Often as a mom, it is easy to forget that children are tiny humans with the capacity to think and feel just like you do. But one thing they lack is the skill set to regulate their feelings. That is why it is up to you to teach them how to do that successfully. As a mother, you may wonder what you can do to teach your child how to handle what they feel inside. So, keep reading to learn about three ways to help children deal with their emotions.
1. Verbalize Your Child’s Feelings for Them
This step may be different at various ages, but you can implement it at the age-appropriate level. For example, if you have a toddler who is throwing a tantrum, they may be frustrated because they can’t verbalize their needs or feelings. But by verbalizing what your toddler is feeling, you can help them find the words to express their emotions. At the same time, you are also strengthening their confidence that you to have the patience to help give them those words.
For an older child that can verbalize their feelings, it helps to hear you validate how they are feeling. Saying something as simple as, “I understand,” can have an enormously calming effect. This is the best way to help children deal with their emotions.
For example, “Suzy, I can see you are upset because you are crying and have your fists clenched. I understand you are feeling disappointed and upset because it is time to turn the TV off and go to bed. It is okay to feel sad when you have to stop doing something fun. But it is also important to be respectful of the rules at bedtime.”
2. Use Praise to Help Children Deal with Their Emotions
Positive reinforcement is your best friend as a parent. Verbalizing and validating your child’s feelings or current state of emotion will help them see you as a coach rather than an opposing player. Once this happens, it is important to recognize your child’s positive steps toward identifying their current emotions and choosing an appropriate reaction.
These reactions will also be age-specific. They could include anything from a toddler reigning in their tantrum to your kindergartener calming themselves down after being upset about the end of TV time. By knowing they have your support, your child can move from being upset to feeling calm and ready to move forward.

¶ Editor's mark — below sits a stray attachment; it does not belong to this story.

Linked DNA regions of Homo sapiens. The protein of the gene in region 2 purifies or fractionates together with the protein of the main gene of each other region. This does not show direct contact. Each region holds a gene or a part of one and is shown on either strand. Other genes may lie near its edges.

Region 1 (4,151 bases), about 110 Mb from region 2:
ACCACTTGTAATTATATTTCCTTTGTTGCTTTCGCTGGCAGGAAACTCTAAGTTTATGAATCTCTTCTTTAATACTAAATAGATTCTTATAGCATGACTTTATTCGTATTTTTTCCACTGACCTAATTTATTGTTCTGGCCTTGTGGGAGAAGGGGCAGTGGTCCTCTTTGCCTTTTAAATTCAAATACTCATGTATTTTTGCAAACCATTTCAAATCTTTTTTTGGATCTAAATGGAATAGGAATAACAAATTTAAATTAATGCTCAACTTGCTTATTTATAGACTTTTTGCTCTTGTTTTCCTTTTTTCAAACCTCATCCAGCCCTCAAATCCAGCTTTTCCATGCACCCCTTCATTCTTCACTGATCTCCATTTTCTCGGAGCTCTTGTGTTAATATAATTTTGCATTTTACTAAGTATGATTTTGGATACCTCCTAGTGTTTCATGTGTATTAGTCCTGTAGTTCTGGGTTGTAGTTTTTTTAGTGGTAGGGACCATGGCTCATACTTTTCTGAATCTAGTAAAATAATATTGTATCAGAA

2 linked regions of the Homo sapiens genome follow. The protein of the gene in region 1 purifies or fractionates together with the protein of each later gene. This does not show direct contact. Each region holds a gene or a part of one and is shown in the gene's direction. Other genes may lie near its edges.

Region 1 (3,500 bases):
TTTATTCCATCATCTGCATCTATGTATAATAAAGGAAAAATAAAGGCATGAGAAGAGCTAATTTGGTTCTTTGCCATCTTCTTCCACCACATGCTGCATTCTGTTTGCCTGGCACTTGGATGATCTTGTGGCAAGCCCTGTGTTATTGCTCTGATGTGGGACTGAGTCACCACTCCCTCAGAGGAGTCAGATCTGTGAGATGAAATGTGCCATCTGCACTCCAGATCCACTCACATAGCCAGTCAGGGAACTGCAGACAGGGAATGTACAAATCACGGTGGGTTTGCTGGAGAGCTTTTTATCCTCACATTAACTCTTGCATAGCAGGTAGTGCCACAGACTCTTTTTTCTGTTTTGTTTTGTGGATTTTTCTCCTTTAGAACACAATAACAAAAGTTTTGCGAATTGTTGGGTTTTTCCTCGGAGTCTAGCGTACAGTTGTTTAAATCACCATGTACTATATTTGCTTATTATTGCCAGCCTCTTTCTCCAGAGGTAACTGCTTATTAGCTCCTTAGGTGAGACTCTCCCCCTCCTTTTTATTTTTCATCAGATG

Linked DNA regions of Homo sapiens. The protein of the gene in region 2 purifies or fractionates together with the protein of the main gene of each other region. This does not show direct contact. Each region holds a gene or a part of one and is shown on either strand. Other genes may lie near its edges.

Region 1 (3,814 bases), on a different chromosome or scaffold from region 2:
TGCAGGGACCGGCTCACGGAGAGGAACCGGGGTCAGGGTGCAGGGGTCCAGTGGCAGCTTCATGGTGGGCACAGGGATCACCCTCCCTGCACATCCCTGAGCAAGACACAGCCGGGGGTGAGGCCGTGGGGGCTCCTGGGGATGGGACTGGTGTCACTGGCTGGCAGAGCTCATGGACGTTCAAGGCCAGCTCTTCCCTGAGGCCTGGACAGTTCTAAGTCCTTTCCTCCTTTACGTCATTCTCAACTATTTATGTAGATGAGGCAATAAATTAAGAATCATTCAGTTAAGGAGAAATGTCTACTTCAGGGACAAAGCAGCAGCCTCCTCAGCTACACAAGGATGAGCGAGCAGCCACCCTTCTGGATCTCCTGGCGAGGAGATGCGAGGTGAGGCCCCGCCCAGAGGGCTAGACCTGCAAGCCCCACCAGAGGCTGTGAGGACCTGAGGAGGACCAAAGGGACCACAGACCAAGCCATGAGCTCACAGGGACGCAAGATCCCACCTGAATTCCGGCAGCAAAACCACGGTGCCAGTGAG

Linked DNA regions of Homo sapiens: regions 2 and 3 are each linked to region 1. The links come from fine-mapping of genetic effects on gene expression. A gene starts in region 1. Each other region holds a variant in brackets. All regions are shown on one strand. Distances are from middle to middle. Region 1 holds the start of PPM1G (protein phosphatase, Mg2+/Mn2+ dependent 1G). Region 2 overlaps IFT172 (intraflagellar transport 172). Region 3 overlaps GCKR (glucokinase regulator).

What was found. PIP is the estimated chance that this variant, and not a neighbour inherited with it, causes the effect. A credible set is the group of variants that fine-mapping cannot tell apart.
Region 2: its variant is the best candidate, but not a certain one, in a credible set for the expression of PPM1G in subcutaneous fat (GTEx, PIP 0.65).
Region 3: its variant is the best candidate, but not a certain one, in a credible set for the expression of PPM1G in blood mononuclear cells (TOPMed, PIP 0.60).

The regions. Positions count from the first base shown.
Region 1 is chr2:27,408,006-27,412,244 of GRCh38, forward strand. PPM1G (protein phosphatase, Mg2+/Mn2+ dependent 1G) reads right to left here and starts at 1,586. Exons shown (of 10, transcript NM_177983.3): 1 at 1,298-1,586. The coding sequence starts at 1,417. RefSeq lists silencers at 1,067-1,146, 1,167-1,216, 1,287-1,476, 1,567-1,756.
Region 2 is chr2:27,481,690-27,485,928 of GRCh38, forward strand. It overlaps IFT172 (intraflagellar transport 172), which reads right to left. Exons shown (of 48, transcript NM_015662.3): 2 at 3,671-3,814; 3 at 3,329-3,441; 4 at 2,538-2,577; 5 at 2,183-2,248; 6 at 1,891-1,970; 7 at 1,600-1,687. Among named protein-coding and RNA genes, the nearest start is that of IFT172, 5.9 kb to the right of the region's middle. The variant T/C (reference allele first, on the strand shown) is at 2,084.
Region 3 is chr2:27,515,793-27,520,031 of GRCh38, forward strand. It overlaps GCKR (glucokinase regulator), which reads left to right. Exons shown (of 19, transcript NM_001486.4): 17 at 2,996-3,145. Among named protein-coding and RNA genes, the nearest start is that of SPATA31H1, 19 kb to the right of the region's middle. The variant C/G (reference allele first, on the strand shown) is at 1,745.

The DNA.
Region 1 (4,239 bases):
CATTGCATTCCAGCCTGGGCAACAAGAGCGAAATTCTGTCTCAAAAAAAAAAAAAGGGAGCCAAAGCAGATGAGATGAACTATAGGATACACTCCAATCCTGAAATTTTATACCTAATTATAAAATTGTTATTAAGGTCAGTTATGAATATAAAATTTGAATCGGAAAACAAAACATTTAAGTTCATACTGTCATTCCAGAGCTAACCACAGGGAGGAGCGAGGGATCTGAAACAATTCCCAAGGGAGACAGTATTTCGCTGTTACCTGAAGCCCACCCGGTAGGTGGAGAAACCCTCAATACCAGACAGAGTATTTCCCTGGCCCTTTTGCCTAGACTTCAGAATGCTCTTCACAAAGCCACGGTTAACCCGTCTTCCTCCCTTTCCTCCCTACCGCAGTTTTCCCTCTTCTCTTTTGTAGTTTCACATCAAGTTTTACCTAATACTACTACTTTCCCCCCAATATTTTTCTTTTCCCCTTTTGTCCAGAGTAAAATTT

3. Go Over the Day at Bedtime
For older children, it can be extremely beneficial to revisit a situation at the end of the day. Once they have calmed down, they may feel ready to talk about it. In the above example with the kindergartener, it may be as simple as talking about her day. This is the easiest way to help children deal with their emotions.
Add in something along the lines of, “Do you remember when you were upset about it being time to turn off the TV? I was proud of how you took a couple of deep breaths and then went on to brush your teeth. You did a great job of getting ready for bed tonight.”
By recapping the situation, you reinforce how you understand that she was disappointed and felt upset. But, you are also ending the conversation on a high note. Complimenting the great job she did at controlling her anger helps you positively reinforce the desired self-regulation.
This will show your child that you care about them when they are feeling upset. Also, you show how you recognize the positive steps they are taking toward regulating those strong feelings. Being able to do so will help your children for the rest of their lives.
It is important to remember that children can have a “bad day,” just like adults. Also, these tips are not one-size-fits-all. Only you know what is best for your child. However, these three steps will help your child deal with their emotions. And by learning about their own emotions, your children will emphasize better with others, too. That will help them develop into caring, supportive adults.